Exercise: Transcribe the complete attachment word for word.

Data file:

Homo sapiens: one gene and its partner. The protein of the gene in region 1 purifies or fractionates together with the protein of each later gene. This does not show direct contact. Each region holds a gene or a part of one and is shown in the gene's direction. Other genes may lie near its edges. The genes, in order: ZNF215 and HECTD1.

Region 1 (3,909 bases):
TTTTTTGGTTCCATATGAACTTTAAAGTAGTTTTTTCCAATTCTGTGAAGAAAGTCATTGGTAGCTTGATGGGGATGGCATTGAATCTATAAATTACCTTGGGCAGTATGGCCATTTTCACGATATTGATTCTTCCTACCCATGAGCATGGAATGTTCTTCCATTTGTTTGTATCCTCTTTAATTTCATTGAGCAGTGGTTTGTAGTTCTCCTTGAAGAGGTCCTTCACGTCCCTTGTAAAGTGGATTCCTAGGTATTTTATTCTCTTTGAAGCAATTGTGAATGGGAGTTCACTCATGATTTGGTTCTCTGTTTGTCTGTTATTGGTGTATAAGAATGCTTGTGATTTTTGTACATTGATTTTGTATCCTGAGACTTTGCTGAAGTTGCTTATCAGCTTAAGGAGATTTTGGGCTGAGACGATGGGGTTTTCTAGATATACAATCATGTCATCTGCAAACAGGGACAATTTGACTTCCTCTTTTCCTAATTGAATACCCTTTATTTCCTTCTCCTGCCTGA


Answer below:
Homo sapiens: one gene and its partner. The protein of the gene in region 1 purifies or fractionates together with the protein of each later gene. This does not show direct contact. Each region holds a gene or a part of one and is shown in the gene's direction. Other genes may lie near its edges. The genes, in order: ZNF215 and HECTD1.

Region 1 (3,909 bases):
TTTTTTGGTTCCATATGAACTTTAAAGTAGTTTTTTCCAATTCTGTGAAGAAAGTCATTGGTAGCTTGATGGGGATGGCATTGAATCTATAAATTACCTTGGGCAGTATGGCCATTTTCACGATATTGATTCTTCCTACCCATGAGCATGGAATGTTCTTCCATTTGTTTGTATCCTCTTTAATTTCATTGAGCAGTGGTTTGTAGTTCTCCTTGAAGAGGTCCTTCACGTCCCTTGTAAAGTGGATTCCTAGGTATTTTATTCTCTTTGAAGCAATTGTGAATGGGAGTTCACTCATGATTTGGTTCTCTGTTTGTCTGTTATTGGTGTATAAGAATGCTTGTGATTTTTGTACATTGATTTTGTATCCTGAGACTTTGCTGAAGTTGCTTATCAGCTTAAGGAGATTTTGGGCTGAGACGATGGGGTTTTCTAGATATACAATCATGTCATCTGCAAACAGGGACAATTTGACTTCCTCTTTTCCTAATTGAATACCCTTTATTTCCTTCTCCTGCCTGA